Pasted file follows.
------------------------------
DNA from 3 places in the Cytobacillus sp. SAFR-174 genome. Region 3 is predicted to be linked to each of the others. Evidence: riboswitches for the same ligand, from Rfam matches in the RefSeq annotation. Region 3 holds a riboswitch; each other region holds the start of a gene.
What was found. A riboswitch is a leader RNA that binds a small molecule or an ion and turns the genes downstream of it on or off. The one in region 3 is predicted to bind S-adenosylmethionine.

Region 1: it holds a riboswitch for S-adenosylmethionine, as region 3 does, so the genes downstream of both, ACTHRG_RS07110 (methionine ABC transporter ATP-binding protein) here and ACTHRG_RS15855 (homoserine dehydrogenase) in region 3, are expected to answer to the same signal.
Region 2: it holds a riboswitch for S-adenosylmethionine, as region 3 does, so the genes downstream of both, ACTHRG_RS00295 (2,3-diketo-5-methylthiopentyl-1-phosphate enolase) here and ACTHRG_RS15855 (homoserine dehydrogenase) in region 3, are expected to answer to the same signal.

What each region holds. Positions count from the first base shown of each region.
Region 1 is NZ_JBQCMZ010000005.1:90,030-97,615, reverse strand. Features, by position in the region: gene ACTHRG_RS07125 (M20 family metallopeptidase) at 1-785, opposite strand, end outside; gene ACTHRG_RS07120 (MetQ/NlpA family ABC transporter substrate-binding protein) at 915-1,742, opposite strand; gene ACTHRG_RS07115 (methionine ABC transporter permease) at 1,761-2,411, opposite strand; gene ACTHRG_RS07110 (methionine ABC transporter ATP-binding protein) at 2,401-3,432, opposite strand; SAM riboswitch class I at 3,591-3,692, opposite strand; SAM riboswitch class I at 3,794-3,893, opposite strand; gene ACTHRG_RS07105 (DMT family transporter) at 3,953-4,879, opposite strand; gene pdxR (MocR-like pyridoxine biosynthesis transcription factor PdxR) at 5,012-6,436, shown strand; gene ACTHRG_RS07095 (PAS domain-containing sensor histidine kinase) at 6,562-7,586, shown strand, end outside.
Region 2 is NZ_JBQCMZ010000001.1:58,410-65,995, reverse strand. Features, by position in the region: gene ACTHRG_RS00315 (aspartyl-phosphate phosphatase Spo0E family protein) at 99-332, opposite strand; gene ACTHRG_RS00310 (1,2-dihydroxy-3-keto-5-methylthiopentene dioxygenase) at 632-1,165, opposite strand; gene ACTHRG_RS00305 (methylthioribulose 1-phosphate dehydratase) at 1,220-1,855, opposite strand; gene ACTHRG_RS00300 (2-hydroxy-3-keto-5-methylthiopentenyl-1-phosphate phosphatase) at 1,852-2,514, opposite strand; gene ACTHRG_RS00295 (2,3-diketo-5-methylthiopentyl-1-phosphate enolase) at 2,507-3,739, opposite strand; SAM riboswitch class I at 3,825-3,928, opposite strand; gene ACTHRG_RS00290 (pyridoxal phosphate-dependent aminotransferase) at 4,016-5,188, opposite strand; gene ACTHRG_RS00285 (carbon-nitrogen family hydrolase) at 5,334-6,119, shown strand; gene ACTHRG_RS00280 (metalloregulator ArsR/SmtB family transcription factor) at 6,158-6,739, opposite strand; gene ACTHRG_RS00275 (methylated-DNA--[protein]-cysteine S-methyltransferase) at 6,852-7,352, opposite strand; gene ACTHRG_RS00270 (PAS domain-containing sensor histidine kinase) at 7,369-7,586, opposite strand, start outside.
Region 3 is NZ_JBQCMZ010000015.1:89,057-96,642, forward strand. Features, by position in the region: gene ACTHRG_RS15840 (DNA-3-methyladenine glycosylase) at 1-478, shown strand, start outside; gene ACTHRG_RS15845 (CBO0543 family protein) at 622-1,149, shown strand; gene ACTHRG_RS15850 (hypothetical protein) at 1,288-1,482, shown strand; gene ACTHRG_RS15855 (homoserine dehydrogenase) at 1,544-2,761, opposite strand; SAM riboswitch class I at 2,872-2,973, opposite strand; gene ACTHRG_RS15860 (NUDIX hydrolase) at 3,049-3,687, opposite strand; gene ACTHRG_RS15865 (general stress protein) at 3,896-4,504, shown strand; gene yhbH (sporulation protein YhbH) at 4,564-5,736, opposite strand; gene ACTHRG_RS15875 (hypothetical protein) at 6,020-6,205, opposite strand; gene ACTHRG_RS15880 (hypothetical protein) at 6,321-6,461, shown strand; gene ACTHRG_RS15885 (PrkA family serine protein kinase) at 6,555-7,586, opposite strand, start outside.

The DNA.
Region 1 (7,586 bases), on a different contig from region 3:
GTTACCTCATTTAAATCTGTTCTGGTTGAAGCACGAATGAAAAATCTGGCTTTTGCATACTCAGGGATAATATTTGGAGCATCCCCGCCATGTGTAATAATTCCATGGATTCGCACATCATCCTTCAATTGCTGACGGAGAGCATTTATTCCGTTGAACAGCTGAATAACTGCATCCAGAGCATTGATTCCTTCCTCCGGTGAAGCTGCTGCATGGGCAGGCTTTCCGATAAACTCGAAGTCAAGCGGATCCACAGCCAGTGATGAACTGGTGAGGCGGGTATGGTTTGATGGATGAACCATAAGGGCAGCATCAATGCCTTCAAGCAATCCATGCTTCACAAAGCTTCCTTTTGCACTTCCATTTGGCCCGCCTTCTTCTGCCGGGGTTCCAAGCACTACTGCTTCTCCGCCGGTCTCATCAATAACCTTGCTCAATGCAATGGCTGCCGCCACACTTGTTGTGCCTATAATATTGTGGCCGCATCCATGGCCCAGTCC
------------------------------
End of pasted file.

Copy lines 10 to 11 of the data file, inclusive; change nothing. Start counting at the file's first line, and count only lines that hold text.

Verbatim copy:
Region 1 (7,586 bases), on a different contig from region 3:
GTTACCTCATTTAAATCTGTTCTGGTTGAAGCACGAATGAAAAATCTGGCTTTTGCATACTCAGGGATAATATTTGGAGCATCCCCGCCATGTGTAATAATTCCATGGATTCGCACATCATCCTTCAATTGCTGACGGAGAGCATTTATTCCGTTGAACAGCTGAATAACTGCATCCAGAGCATTGATTCCTTCCTCCGGTGAAGCTGCTGCATGGGCAGGCTTTCCGATAAACTCGAAGTCAAGCGGATCCACAGCCAGTGATGAACTGGTGAGGCGGGTATGGTTTGATGGATGAACCATAAGGGCAGCATCAATGCCTTCAAGCAATCCATGCTTCACAAAGCTTCCTTTTGCACTTCCATTTGGCCCGCCTTCTTCTGCCGGGGTTCCAAGCACTACTGCTTCTCCGCCGGTCTCATCAATAACCTTGCTCAATGCAATGGCTGCCGCCACACTTGTTGTGCCTATAATATTGTGGCCGCATCCATGGCCCAGTCC